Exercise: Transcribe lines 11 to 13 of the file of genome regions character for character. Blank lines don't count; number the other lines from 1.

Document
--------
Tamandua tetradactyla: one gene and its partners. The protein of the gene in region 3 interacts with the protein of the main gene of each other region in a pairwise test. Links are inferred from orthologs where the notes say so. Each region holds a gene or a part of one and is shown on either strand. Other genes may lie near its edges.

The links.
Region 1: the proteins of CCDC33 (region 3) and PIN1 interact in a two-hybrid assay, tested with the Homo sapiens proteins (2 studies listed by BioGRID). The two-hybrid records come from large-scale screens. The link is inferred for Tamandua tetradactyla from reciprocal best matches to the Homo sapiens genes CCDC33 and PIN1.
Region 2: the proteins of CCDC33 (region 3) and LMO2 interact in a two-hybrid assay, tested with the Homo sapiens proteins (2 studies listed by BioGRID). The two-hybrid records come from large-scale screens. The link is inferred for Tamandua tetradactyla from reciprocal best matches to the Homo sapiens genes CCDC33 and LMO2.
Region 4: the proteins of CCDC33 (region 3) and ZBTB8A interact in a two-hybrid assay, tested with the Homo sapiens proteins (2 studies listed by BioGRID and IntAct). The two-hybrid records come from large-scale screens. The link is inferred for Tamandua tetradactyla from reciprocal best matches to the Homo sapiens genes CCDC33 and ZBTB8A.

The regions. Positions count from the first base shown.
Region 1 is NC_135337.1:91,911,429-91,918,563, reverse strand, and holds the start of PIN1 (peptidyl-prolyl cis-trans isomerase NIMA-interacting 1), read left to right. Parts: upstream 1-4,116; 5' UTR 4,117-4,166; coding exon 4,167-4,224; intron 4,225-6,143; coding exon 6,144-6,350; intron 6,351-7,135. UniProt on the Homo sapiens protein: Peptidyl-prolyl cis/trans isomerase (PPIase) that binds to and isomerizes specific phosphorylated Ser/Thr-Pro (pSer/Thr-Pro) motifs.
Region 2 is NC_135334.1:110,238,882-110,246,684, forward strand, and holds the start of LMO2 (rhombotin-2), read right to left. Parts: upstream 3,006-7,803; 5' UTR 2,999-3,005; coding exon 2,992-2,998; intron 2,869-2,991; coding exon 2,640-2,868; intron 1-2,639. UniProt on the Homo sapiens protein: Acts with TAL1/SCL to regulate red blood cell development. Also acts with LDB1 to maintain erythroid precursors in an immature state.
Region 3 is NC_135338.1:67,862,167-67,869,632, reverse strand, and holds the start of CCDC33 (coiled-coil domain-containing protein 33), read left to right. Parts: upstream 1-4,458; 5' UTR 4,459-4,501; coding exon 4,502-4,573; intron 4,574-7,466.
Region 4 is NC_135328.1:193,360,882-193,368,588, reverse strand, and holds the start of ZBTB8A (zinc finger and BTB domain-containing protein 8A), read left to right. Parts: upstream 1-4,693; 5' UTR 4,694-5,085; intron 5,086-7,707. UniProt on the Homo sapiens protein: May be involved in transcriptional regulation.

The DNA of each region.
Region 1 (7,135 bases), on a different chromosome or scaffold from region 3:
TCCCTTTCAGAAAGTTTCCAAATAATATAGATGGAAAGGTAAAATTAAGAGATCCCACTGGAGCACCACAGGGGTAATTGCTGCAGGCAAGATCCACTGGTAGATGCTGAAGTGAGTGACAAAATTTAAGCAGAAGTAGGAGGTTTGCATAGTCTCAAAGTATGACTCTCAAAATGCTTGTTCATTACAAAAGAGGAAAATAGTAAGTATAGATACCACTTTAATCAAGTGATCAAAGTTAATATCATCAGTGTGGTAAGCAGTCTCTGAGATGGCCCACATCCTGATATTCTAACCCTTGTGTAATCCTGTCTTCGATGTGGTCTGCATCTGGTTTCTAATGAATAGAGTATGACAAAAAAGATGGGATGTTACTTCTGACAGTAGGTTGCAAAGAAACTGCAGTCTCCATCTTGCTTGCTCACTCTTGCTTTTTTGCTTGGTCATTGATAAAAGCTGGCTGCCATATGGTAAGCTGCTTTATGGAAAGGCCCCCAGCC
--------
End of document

The DNA of each region.
Region 1 (7,135 bases), on a different chromosome or scaffold from region 3:
TCCCTTTCAGAAAGTTTCCAAATAATATAGATGGAAAGGTAAAATTAAGAGATCCCACTGGAGCACCACAGGGGTAATTGCTGCAGGCAAGATCCACTGGTAGATGCTGAAGTGAGTGACAAAATTTAAGCAGAAGTAGGAGGTTTGCATAGTCTCAAAGTATGACTCTCAAAATGCTTGTTCATTACAAAAGAGGAAAATAGTAAGTATAGATACCACTTTAATCAAGTGATCAAAGTTAATATCATCAGTGTGGTAAGCAGTCTCTGAGATGGCCCACATCCTGATATTCTAACCCTTGTGTAATCCTGTCTTCGATGTGGTCTGCATCTGGTTTCTAATGAATAGAGTATGACAAAAAAGATGGGATGTTACTTCTGACAGTAGGTTGCAAAGAAACTGCAGTCTCCATCTTGCTTGCTCACTCTTGCTTTTTTGCTTGGTCATTGATAAAAGCTGGCTGCCATATGGTAAGCTGCTTTATGGAAAGGCCCCCAGCC